Q & A With New Visiting Writer in Nonfiction, Tim Denevi

Tim Denevi
Tim Denevi

The Department of English would like to introduce our Visiting Writer in Nonfiction, Tim Denevi. Tim received his MFA in nonfiction from the University of Iowa. He’s been awarded fellowships by The MacDowell Colony, the Virginia Center for the Creative Arts, and the Community of Writers at Squaw Valley. His writing has appeared in various magazines and journals, including Gulf Coast Arts & Letters, Hobart, Instant City, and Hawaii Review. His first book, Hyper, will be published later this year. Please join us in welcoming Tim to George Mason.


Tell us a bit about your new book:

It's titled Hyper, and it's a memoir and history of the psychological disorder ADHD. The release date is set for September. I originally started working on it about six years ago, in one of my MFA workshop classes. At the time I found myself writing about early childhood memories that I didn't quite understand--these were moments that existed on the very border of what I could remember and what I couldn't--and the only way forward was to delve deeper into the scenes themselves and try to retell what had happened. Eventually I realized that I was seeking to re-create a very specific point of view: that of a child experiencing what might be characterized as extreme overactivity. Eventually this project became my thesis, but after the first draft I realized that the narrative perspective was much too tight in its re-creation of the childhood viewpoint. I needed to introduce an additional perspective, one that could allow more emotional and contextual space for the reader, and this was when I started researching the historical background of the disorder, a more essayistic thread that I wove into the existing narrative. I was lucky, I think, that I found the subject itself so intriguing; it seems that whenever people talk about ADHD, they voice one of two extreme viewpoints--it should be treated like any other form of medical illness or, conversely, it doesn't exist in the first place--and part of the goal of the book has been to present a more pragmatic voice to the current cultural discussion on the issue.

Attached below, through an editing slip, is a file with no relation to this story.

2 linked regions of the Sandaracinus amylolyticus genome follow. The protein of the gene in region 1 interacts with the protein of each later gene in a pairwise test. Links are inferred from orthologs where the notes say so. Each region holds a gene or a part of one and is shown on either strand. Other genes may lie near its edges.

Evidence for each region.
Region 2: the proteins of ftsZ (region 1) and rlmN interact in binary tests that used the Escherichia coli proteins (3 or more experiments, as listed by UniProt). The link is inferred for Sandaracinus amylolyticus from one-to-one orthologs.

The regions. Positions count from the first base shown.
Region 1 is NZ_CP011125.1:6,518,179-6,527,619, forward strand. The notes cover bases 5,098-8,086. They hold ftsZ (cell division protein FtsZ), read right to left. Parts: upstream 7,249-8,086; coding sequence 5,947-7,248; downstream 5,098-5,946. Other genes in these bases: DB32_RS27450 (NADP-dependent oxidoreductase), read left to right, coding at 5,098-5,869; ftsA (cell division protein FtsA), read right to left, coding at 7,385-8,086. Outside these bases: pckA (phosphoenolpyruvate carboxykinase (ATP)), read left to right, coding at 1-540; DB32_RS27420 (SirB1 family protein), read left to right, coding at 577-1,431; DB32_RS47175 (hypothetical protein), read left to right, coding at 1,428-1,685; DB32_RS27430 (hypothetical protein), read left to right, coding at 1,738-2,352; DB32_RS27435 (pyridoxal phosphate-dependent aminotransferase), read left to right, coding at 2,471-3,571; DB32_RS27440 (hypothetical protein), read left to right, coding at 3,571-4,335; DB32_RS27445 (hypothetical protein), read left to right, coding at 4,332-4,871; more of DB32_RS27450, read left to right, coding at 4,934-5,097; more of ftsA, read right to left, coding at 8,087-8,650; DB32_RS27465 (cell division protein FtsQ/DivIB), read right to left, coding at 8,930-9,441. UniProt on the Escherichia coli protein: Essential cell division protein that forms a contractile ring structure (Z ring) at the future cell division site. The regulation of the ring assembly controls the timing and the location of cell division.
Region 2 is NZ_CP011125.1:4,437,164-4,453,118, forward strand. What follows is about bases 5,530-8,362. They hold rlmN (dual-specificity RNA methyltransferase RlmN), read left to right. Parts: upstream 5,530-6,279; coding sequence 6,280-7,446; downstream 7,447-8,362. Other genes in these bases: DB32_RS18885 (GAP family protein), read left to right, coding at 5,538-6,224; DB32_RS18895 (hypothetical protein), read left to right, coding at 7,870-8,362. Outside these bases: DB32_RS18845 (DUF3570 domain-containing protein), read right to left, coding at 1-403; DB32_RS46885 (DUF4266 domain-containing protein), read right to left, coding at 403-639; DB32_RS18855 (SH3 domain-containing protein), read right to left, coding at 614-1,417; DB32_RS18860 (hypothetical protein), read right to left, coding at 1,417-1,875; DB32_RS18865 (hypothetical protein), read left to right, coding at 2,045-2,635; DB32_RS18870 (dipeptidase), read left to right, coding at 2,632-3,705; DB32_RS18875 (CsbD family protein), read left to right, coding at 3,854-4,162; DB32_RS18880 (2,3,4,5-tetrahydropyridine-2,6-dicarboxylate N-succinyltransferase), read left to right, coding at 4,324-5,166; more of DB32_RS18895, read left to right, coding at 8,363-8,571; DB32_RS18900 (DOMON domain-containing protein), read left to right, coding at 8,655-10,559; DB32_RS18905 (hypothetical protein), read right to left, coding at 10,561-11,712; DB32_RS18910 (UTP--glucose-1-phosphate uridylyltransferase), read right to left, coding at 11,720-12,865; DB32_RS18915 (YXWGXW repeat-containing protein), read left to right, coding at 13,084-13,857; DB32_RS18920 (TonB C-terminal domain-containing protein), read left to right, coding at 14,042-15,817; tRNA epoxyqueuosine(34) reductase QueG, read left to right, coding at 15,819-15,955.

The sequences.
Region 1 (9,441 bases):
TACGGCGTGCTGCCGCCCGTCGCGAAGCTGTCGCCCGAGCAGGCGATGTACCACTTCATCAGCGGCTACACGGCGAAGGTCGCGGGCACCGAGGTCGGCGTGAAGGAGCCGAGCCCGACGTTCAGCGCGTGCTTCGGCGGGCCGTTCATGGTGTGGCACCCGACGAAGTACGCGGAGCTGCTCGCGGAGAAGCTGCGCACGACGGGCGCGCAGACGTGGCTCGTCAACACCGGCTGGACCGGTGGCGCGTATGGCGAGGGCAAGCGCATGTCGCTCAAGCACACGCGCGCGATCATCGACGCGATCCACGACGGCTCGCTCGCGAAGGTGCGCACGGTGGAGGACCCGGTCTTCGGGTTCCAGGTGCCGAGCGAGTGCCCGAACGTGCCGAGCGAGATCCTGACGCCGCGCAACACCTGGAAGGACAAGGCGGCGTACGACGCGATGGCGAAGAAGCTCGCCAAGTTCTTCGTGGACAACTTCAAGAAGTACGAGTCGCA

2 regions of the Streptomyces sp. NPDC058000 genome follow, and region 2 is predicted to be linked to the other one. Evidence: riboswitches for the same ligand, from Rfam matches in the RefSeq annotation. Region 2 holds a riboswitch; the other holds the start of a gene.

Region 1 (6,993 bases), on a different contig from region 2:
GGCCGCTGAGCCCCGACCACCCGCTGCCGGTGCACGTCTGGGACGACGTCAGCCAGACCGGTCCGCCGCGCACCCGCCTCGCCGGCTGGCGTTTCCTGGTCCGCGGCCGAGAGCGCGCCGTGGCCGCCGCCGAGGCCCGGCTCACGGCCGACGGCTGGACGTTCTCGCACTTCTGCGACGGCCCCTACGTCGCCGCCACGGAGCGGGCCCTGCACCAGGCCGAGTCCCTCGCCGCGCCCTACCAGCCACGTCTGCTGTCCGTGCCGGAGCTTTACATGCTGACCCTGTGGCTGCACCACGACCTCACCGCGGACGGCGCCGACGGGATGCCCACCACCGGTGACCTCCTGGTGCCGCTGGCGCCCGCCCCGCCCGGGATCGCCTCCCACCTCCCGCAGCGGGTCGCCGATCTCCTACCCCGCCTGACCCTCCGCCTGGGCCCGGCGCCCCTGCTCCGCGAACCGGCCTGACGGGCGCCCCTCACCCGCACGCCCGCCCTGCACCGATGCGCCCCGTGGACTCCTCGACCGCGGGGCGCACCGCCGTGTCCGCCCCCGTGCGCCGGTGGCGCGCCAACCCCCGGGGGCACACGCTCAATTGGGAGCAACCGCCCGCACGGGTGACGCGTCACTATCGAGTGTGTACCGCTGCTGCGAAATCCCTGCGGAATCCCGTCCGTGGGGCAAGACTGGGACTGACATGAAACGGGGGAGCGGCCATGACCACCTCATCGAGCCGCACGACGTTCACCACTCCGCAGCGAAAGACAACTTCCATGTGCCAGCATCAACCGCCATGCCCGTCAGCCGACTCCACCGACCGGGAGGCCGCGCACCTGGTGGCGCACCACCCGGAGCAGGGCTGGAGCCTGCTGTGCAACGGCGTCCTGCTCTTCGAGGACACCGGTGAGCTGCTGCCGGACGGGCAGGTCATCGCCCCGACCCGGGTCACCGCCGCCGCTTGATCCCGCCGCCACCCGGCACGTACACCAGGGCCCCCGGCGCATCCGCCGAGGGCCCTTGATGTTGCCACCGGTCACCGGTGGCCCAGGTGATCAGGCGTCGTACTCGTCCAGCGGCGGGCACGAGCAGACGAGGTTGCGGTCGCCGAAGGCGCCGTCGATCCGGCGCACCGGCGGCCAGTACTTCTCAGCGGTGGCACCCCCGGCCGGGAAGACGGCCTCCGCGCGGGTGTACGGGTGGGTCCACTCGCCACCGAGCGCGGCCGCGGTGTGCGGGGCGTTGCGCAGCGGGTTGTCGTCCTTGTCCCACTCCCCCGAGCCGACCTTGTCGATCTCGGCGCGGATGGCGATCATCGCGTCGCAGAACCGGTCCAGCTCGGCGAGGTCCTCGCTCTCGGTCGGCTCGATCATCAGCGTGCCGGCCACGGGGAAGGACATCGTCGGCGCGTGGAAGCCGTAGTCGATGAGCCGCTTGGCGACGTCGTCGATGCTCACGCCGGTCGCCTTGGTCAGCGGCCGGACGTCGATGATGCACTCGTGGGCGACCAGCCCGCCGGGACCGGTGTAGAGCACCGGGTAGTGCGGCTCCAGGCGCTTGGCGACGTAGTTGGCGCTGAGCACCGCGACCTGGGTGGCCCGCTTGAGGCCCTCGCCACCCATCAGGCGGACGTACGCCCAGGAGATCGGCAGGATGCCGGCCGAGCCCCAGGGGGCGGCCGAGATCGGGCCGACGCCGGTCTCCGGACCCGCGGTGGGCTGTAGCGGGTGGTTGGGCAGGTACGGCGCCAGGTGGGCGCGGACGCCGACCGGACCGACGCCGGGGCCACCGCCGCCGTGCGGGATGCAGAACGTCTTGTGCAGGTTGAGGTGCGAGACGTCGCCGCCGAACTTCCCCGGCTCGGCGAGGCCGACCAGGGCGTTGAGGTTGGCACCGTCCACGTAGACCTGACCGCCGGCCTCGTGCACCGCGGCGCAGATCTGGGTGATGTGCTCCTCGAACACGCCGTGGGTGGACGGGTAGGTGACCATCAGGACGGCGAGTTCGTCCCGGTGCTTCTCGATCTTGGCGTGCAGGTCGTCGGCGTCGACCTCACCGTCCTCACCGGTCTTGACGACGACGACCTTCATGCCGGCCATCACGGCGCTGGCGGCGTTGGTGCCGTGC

Why are you interested in what you do?

When it comes to being a writer, I always like to quote a line from Denis Johnson's Jesus' Son: "I was certain I was here in this world because I couldn't tolerate any other place." And while I've taken this line way out of context, I think it exemplifies an important idea: whatever you produce as a writer is secondary to the act of composing it. As in, the process itself is sustaining. That being said, writing nonfiction, for me, is very much about discovering the true breadth of a subject you've found yourself interested in. The research I did into ADHD eventually led to research into areas like the history of psychiatry, and psychopharmacology, and education. For my next project, I've started doing research into the study of the historical Jesus, an enormous field. Already I can tell I'm just scratching the surface, that soon enough I'll be reading about the history of Catholicism, and the Roman Empire, etc. It's a bit like creating plot; you don't know which way your'e going to go until you immerse yourself in the process of moving through it all.


Can you tell us a little bit about your experiences in Graduate school? Being a nonfiction student at Iowa?

Before I started my MFA there, I didn't have much experience with nonfiction, as a genre, since most of my previous education had been in writing fiction. In retrospect, it was very much a sink-or-swim experience. I was suddenly taking classes on the historical origins of the essay and reading works of a more hybridized style--stuff like W.G. Sebald's The Rings of Saturn, Albert Goldbarth's "Both Definitions of Save," and Jenny Boully's The Book of Beginnings and Endings--and really, it took a while to adjust to the spectacular range of possibilities that nonfiction, as a genre, could offer. All of this was occurring within an incredibly competitive academic environment, and in retrospect, I wish I would've taken more artistic risks during my time there--which is one of the best things an MFA has to offer. What better place to be exposed to and experiment with such a wide range of forms and styles? In the end, perhaps the best thing I took away from Iowa was a much clearer understanding of what fully-realized, artistic work might look like--a perspective that allowed me to better perceive the shortcomings in my own writing. It was probably the most productive experience of my life, which of course is a bit different than saying it was a pleasant experience.


What is your life like outside the classroom? Tell us a little bit about who you are:

About three years ago I moved to Maryland with my wife, who's a planetary geologist, and my son, a first grader. I'm originally from a suburb of San Francisco, and I like to tell people I was raised in a family of professional athletes; my uncle was a pro tennis player and my father played shortstop in the Kansas City Royals minor league system. It's a big Italian-Irish family on both sides, and I'm one of the few members of it in my generation who's not still living in California. Besides writing and reading, which I try and do every day, I play tennis as much as possible, which is a great way to clear the mind after so many hours in front of a computer. I also play baseball in a recreational league in Virginia, and recently, along with my cousins, brother, and father, I participated in a father-son baseball tournament in Phoenix, which we actually ended up winning. It was quite the experience.


What courses are you teaching this Spring?

I'll be teaching 399: Creative Nonfiction Writing, and 616: Nonfiction Writing Workshop. I'm very much looking forward to both!

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